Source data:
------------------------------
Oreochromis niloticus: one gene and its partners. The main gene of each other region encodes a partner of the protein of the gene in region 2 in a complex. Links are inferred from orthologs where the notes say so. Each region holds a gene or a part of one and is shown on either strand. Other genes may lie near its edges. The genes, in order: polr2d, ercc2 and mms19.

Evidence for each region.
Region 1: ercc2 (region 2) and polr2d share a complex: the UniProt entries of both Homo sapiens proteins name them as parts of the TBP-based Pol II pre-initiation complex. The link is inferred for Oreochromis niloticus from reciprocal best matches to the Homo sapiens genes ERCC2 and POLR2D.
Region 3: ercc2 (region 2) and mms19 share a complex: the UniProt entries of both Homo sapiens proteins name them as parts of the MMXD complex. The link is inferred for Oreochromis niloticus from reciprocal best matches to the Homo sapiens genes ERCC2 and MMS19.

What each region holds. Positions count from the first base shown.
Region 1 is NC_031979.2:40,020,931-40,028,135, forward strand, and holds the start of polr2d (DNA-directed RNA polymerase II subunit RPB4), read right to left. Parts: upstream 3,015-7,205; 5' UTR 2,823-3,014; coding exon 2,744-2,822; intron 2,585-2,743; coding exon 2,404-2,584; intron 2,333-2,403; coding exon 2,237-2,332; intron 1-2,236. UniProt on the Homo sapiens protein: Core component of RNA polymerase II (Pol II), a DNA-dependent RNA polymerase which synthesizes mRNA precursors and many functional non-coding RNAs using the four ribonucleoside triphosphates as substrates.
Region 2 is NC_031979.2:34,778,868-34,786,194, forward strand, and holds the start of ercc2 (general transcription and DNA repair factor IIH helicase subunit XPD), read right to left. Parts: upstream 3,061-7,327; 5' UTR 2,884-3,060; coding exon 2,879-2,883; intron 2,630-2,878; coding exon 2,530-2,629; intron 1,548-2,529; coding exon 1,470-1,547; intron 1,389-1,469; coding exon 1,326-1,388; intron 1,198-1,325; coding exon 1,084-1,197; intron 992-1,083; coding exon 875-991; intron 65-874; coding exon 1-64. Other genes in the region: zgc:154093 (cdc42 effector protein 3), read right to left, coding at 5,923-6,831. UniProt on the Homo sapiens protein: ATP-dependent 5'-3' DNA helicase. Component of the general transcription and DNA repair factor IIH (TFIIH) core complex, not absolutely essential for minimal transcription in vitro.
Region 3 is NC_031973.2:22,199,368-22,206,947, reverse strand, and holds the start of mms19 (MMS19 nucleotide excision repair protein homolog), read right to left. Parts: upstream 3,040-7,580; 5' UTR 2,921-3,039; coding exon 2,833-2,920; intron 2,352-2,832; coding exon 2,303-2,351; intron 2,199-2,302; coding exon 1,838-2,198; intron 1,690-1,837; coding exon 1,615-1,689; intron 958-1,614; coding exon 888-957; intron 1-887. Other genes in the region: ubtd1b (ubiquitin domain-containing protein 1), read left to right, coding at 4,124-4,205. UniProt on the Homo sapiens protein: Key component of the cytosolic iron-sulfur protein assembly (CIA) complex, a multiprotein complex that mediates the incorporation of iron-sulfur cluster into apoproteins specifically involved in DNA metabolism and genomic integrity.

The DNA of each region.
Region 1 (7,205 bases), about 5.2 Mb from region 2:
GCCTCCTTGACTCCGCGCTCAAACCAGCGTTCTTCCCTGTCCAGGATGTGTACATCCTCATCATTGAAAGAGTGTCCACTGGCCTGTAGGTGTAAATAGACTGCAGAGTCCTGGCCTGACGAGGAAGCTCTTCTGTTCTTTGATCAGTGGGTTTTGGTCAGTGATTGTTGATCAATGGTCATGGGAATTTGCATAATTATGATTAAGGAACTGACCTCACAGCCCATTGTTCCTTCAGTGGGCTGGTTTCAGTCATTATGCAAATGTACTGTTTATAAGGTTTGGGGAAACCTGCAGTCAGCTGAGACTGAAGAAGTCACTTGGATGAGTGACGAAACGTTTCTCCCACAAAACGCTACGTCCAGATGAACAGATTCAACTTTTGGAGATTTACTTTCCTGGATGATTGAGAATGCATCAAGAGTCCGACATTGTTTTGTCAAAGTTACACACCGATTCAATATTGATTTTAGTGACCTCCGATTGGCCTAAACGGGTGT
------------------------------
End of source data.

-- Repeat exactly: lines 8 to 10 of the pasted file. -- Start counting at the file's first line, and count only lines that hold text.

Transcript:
Region 3 is NC_031973.2:22,199,368-22,206,947, reverse strand, and holds the start of mms19 (MMS19 nucleotide excision repair protein homolog), read right to left. Parts: upstream 3,040-7,580; 5' UTR 2,921-3,039; coding exon 2,833-2,920; intron 2,352-2,832; coding exon 2,303-2,351; intron 2,199-2,302; coding exon 1,838-2,198; intron 1,690-1,837; coding exon 1,615-1,689; intron 958-1,614; coding exon 888-957; intron 1-887. Other genes in the region: ubtd1b (ubiquitin domain-containing protein 1), read left to right, coding at 4,124-4,205. UniProt on the Homo sapiens protein: Key component of the cytosolic iron-sulfur protein assembly (CIA) complex, a multiprotein complex that mediates the incorporation of iron-sulfur cluster into apoproteins specifically involved in DNA metabolism and genomic integrity.

The DNA of each region.
Region 1 (7,205 bases), about 5.2 Mb from region 2: